Articles of Faith

Articles of Faith : The Collected Tablet Journalism of Graham Greene

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Description

When Graham Greene died in 1991, at the age of 86, his reputation as a "Catholic" writer was assured. His books reflected an awareness of sin and confronted political and religious themes with a somber eye. From 1936 to 1987, the British Catholic journal The Tablet provided Greene with a forum for his works-in-progress and sometimes unorthodox religious views. For the first time his Tablet contributions are collected in one volume; much of the material has remained forgotten for half a century.For the first time, too, Greene's many book reviews for The Tablet are brought together. His column for the newspaper's "Fiction Chronicle" praised the anti-Fascist Italian novelist Ignazio Silone and even a science fiction by the Czech author Karel Capek.show more

Product details

  • Hardback | 183 pages
  • 144.8 x 226.1 x 22.9mm | 430.92g
  • Oxford University Press Inc
  • New York, United States
  • English
  • Illustrations, unspecified
  • 0195314999
  • 9780195314991

Review quote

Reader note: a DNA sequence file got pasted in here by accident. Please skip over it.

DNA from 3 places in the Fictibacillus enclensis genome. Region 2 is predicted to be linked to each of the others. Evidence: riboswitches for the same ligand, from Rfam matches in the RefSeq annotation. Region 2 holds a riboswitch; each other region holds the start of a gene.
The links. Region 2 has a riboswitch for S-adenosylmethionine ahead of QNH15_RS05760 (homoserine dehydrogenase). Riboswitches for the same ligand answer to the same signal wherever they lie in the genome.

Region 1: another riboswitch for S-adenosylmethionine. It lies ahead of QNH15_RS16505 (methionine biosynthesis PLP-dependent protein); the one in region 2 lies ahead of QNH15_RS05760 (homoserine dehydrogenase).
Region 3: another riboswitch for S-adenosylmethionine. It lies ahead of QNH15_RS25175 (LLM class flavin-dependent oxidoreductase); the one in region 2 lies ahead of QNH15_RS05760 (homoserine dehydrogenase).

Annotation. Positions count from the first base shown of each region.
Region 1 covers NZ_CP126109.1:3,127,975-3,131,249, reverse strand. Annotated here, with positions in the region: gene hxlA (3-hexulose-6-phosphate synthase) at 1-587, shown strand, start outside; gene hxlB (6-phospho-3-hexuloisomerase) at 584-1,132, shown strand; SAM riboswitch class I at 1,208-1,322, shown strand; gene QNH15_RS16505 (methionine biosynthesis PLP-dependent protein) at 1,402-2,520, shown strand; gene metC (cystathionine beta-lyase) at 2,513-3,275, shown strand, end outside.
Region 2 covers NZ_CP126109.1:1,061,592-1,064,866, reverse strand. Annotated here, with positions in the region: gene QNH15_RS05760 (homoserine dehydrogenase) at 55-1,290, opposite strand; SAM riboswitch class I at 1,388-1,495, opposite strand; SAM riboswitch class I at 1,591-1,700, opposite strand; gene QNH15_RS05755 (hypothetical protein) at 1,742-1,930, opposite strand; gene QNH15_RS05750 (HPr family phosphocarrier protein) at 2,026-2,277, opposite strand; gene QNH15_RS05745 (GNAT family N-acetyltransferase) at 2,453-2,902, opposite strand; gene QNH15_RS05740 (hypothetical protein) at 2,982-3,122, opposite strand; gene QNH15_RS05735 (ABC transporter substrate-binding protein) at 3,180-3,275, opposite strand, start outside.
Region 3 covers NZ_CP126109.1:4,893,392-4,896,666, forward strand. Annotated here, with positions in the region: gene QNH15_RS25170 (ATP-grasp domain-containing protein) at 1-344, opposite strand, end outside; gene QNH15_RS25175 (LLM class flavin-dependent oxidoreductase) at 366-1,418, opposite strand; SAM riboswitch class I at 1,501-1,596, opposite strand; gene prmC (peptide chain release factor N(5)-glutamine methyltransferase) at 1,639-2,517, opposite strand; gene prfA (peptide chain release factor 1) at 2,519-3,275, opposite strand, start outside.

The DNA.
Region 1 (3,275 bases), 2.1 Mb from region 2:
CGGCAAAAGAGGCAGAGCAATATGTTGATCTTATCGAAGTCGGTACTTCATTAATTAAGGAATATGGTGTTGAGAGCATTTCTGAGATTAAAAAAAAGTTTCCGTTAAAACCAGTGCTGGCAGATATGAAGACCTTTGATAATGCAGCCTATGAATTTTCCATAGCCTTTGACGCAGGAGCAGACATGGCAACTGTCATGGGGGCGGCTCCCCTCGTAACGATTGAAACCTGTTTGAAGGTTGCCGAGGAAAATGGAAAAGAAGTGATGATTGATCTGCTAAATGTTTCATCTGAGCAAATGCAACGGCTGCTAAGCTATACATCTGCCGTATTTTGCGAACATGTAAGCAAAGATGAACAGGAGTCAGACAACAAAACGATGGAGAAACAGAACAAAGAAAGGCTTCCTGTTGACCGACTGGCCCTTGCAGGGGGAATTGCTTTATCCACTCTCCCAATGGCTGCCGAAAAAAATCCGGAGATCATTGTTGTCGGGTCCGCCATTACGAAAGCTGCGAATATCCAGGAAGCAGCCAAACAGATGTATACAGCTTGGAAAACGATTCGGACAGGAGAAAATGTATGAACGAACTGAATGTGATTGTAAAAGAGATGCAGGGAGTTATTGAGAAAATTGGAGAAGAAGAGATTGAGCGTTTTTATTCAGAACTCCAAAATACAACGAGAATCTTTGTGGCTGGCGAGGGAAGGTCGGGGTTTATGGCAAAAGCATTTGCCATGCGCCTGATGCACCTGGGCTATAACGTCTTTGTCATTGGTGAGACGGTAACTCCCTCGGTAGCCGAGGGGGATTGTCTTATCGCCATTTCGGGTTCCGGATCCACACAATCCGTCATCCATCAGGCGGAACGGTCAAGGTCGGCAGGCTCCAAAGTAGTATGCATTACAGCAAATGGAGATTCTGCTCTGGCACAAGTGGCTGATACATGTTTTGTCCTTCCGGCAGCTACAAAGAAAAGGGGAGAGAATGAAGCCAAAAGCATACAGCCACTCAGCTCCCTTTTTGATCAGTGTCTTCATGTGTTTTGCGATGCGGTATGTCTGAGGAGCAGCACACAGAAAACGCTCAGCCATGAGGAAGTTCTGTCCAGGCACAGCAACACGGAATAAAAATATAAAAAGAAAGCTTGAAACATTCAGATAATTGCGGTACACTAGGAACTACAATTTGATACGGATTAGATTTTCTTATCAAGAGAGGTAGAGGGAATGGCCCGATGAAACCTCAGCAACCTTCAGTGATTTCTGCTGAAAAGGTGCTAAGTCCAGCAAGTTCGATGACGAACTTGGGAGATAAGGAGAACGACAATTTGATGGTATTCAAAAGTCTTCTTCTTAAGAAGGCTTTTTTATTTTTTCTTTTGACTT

"This book is a delight."--Choice"Greene was in the habit of dropping the Tablet a line on anything from Nicaragua to the sex of God. These pieces have been retrieved and placed between hard covers here for the first time. Students of the author's paradoxical religious inclinations - he was an agnostic who went to Mass - will find much to ponder here, while Greene completists won't want to be without this fine nosegay of hard-to-find occasional journalism." --The Observer "This book is a delight."--Choice"Greene was in the habit of dropping the Tablet a line on anything from Nicaragua to the sex of God. These pieces have been retrieved and placed between hard covers here for the first time. Students of the author's paradoxical religious inclinations - he was an agnostic who went to Mass - will find much to ponder here, while Greene completists won't want to be without this fine nosegay of hard-to-find occasional journalism." --The Observer "This book is a delight."--Choice "Greene was in the habit of dropping the Tablet a line on anything from Nicaragua to the sex of God. These pieces have been retrieved and placed between hard covers here for the first time. Students of the author's paradoxical religious inclinations - he was an agnostic who went to Mass - will find much to ponder here, while Greene completists won't want to be without this fine nosegay of hard-to-find occasional journalism." --The Observer "Greene was in the habit of dropping the Tablet a line on anything from Nicaragua to the sex of God. These pieces have been retrieved and placed between hard covers here for the first time. Students of the author's paradoxical religious inclinations - he was an agnostic who went to Mass - will find much to ponder here, while Greene completists won't want to be without this fine nosegay of hard-to-find occasional journalism." --The Observer "Greene was in the habit of dropping the Tablet a line on anything from Nicaragua to the sex of God. These pieces have been retrieved and placed between hard covers here for the first time. Students of the author's paradoxical religious inclinations - he was an agnostic who went to Mass - will findmuch to ponder here, while Greene completists won't want to be without this fine nosegay of hard-to-find occasional journalism." --The Observer "Greene was in the habit of dropping the Tablet a line on anything from Nicaragua to the sex of God. These pieces have been retrieved and placed between hard covers here for the first time. Students of the author's paradoxical religious inclinations - he was an agnostic who went to Mass - will find much to ponder here, while Greene completists won't want to be without this fine nosegay of hard-to-find occasional journalism." --The Observer "Greene was in the habit of dropping the Tablet a line on anything from Nicaragua to the sex of God. These pieces have been retrieved and placed between hard covers here for the first time. Students of the author's paradoxical religious inclinations - he was an agnostic who went to Mass - will findmuch to ponder here, while Greene completists won't want to be without this fine nosegay of hard-to-find occasional journalism." --The Observershow more

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